|Family||Scientific Name||Author||Year||Common Name|
|Leuciscidae||Notropis volucellus||(Cope)||1865||Mimic Shiner|
Unique Characters: Broad, rounded snout. Scales along back in front of dorsal fin wider than adjacent scales. Scales alongside on front half of body much deeper (vertically elongated, about 3 times) than wide. Small, slightly subterminal mouth. Large eye. Body humped, deepest near center of nape. Neuromasts, tiny pit-like sensory structures, well developed on the head. Tubercles absent or poorly developed. Breast naked or rarely fully scaled. Well-developed post-anal black stripe. Dorsal stripe absent; lateral stripe diffuse anteriorly.
New River Shiner
New River Shiner Notropis scabriceps. Anterior lateral line scale vertically elongated, height about 2 times the width. Tubercles well developed on snout and lower cheek. Neuromasts absent.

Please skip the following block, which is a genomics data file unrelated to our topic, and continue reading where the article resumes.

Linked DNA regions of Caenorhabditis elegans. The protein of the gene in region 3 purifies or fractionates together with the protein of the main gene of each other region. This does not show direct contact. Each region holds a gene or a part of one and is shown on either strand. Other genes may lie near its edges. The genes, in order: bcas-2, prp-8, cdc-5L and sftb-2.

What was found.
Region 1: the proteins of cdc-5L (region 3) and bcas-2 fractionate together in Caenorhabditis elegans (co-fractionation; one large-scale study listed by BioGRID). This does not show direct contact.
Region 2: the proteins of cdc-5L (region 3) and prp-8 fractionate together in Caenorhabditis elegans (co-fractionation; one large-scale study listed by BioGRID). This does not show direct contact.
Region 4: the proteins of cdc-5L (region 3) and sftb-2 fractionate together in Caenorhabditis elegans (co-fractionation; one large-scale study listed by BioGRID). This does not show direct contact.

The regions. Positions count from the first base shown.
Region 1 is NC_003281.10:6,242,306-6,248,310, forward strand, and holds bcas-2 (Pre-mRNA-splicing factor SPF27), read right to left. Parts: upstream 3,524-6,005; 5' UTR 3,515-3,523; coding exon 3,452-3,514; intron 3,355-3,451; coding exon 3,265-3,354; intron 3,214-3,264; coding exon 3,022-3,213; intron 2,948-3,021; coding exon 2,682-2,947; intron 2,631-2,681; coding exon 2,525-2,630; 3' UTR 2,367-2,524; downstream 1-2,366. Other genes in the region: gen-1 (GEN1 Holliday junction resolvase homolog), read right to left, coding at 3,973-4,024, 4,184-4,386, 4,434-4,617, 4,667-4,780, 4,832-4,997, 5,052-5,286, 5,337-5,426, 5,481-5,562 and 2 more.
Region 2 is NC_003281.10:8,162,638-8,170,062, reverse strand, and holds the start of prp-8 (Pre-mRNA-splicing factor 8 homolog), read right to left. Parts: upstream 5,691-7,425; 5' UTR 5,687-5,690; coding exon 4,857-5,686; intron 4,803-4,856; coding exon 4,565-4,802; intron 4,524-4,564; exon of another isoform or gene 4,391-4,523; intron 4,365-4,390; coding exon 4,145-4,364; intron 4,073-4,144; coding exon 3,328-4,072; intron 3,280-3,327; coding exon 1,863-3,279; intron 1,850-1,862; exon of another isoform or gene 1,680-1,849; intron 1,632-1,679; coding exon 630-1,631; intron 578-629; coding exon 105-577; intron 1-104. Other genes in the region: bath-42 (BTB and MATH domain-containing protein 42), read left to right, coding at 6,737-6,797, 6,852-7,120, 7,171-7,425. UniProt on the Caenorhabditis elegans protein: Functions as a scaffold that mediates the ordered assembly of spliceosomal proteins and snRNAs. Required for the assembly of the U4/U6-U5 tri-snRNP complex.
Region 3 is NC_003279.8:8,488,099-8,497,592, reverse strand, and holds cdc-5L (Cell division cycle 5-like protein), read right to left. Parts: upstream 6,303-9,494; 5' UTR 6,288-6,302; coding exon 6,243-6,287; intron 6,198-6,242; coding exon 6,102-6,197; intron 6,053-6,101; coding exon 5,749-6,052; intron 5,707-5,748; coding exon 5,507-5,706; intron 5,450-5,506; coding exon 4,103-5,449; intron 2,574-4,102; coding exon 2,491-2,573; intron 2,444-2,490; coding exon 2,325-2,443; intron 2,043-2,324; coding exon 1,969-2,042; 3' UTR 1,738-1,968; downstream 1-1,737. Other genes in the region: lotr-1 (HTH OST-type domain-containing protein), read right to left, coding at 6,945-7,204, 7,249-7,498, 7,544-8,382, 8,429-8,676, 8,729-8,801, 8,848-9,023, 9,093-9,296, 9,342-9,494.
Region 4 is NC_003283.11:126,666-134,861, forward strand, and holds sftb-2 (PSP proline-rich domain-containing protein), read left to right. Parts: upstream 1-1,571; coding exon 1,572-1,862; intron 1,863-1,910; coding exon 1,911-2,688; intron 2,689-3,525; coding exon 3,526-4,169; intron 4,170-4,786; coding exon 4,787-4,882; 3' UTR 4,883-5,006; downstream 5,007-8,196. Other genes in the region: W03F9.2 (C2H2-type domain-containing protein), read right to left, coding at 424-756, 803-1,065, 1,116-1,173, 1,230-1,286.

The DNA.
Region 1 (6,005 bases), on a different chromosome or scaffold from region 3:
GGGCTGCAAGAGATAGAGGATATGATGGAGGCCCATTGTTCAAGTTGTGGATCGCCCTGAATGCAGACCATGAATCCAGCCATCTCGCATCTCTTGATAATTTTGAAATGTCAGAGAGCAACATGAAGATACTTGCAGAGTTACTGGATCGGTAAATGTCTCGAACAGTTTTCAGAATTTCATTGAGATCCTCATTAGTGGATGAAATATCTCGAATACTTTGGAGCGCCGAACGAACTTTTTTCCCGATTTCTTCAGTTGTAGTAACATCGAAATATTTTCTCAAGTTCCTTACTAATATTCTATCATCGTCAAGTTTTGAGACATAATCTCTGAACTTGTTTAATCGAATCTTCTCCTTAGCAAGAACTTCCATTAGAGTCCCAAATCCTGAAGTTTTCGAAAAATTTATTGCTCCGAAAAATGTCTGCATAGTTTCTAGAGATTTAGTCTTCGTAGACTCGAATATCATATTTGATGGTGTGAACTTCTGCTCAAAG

Swallowtail Shiner Notropis procne. Black stripe on side, anterior to eye, but not on snout. Caudal spot disconnected from lateral stripe. Pointed snout and horizontal mouth. Anal fin base heavily pigmented. Usually 7 anal fin rays. Usually unscaled breast. Complete lateral line. Dash (smudge) of black pigment at base of dorsal fin. Very white sides below lateral line and venter; melanophores absent along the sides and above the anal fin. In life, it has two light dashes along the back before and after dorsal fin. Straw yellow-colored during spawning season. The population(s) in the lower Catawba appear “different” from their eastern counterparts in terms of overall body color and physical appearance. In some respects they appear to resemble Sand Shiner, Notropis stramineus.